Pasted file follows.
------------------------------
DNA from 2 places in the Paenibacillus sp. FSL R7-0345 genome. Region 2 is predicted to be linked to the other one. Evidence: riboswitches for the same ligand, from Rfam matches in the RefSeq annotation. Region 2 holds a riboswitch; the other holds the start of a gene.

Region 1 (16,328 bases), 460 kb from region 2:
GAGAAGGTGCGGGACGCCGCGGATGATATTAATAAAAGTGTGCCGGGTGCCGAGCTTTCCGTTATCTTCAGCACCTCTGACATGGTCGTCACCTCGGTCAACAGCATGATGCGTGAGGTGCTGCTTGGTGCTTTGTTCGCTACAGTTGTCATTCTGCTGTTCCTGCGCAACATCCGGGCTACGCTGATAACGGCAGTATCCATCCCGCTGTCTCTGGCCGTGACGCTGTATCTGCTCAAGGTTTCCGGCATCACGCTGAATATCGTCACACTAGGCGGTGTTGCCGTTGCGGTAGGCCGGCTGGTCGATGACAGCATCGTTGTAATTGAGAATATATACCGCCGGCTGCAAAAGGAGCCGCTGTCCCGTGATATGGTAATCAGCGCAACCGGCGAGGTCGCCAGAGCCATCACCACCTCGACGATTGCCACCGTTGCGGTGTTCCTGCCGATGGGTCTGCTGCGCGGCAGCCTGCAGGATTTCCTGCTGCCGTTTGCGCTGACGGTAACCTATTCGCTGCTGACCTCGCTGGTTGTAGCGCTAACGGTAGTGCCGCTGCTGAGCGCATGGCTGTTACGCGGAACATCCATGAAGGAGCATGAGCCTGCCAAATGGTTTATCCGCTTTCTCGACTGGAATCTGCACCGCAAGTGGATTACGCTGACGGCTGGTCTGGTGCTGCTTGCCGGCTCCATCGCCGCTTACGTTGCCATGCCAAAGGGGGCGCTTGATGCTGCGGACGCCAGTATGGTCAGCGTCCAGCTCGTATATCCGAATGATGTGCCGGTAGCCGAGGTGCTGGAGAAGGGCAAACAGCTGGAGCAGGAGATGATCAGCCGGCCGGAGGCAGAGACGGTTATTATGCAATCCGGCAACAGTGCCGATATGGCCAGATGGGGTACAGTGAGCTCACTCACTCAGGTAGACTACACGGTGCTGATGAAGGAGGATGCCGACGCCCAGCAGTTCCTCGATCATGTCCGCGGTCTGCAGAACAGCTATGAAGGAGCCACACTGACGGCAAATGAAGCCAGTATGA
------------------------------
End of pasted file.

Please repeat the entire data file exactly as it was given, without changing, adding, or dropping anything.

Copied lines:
DNA from 2 places in the Paenibacillus sp. FSL R7-0345 genome. Region 2 is predicted to be linked to the other one. Evidence: riboswitches for the same ligand, from Rfam matches in the RefSeq annotation. Region 2 holds a riboswitch; the other holds the start of a gene.

Region 1 (16,328 bases), 460 kb from region 2:
GAGAAGGTGCGGGACGCCGCGGATGATATTAATAAAAGTGTGCCGGGTGCCGAGCTTTCCGTTATCTTCAGCACCTCTGACATGGTCGTCACCTCGGTCAACAGCATGATGCGTGAGGTGCTGCTTGGTGCTTTGTTCGCTACAGTTGTCATTCTGCTGTTCCTGCGCAACATCCGGGCTACGCTGATAACGGCAGTATCCATCCCGCTGTCTCTGGCCGTGACGCTGTATCTGCTCAAGGTTTCCGGCATCACGCTGAATATCGTCACACTAGGCGGTGTTGCCGTTGCGGTAGGCCGGCTGGTCGATGACAGCATCGTTGTAATTGAGAATATATACCGCCGGCTGCAAAAGGAGCCGCTGTCCCGTGATATGGTAATCAGCGCAACCGGCGAGGTCGCCAGAGCCATCACCACCTCGACGATTGCCACCGTTGCGGTGTTCCTGCCGATGGGTCTGCTGCGCGGCAGCCTGCAGGATTTCCTGCTGCCGTTTGCGCTGACGGTAACCTATTCGCTGCTGACCTCGCTGGTTGTAGCGCTAACGGTAGTGCCGCTGCTGAGCGCATGGCTGTTACGCGGAACATCCATGAAGGAGCATGAGCCTGCCAAATGGTTTATCCGCTTTCTCGACTGGAATCTGCACCGCAAGTGGATTACGCTGACGGCTGGTCTGGTGCTGCTTGCCGGCTCCATCGCCGCTTACGTTGCCATGCCAAAGGGGGCGCTTGATGCTGCGGACGCCAGTATGGTCAGCGTCCAGCTCGTATATCCGAATGATGTGCCGGTAGCCGAGGTGCTGGAGAAGGGCAAACAGCTGGAGCAGGAGATGATCAGCCGGCCGGAGGCAGAGACGGTTATTATGCAATCCGGCAACAGTGCCGATATGGCCAGATGGGGTACAGTGAGCTCACTCACTCAGGTAGACTACACGGTGCTGATGAAGGAGGATGCCGACGCCCAGCAGTTCCTCGATCATGTCCGCGGTCTGCAGAACAGCTATGAAGGAGCCACACTGACGGCAAATGAAGCCAGTATGA